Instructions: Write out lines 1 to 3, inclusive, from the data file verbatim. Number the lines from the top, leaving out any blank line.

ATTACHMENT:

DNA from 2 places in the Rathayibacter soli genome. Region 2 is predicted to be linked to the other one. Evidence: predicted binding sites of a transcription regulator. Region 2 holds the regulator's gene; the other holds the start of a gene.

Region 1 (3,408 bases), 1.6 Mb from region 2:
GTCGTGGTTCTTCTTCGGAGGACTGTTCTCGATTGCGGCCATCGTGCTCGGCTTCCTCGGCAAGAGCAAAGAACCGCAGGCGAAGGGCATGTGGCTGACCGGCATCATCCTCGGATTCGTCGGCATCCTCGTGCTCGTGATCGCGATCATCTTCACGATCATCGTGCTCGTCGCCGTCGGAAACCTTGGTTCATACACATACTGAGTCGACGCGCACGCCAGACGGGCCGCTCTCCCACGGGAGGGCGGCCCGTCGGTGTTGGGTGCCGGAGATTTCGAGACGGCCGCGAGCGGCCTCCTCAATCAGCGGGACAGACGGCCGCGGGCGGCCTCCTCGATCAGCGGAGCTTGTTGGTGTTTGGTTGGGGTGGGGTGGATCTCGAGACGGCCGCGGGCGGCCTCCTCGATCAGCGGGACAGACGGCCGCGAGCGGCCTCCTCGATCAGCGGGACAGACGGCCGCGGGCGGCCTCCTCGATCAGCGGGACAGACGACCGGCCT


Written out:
DNA from 2 places in the Rathayibacter soli genome. Region 2 is predicted to be linked to the other one. Evidence: predicted binding sites of a transcription regulator. Region 2 holds the regulator's gene; the other holds the start of a gene.

Region 1 (3,408 bases), 1.6 Mb from region 2:
GTCGTGGTTCTTCTTCGGAGGACTGTTCTCGATTGCGGCCATCGTGCTCGGCTTCCTCGGCAAGAGCAAAGAACCGCAGGCGAAGGGCATGTGGCTGACCGGCATCATCCTCGGATTCGTCGGCATCCTCGTGCTCGTGATCGCGATCATCTTCACGATCATCGTGCTCGTCGCCGTCGGAAACCTTGGTTCATACACATACTGAGTCGACGCGCACGCCAGACGGGCCGCTCTCCCACGGGAGGGCGGCCCGTCGGTGTTGGGTGCCGGAGATTTCGAGACGGCCGCGAGCGGCCTCCTCAATCAGCGGGACAGACGGCCGCGGGCGGCCTCCTCGATCAGCGGAGCTTGTTGGTGTTTGGTTGGGGTGGGGTGGATCTCGAGACGGCCGCGGGCGGCCTCCTCGATCAGCGGGACAGACGGCCGCGAGCGGCCTCCTCGATCAGCGGGACAGACGGCCGCGGGCGGCCTCCTCGATCAGCGGGACAGACGACCGGCCT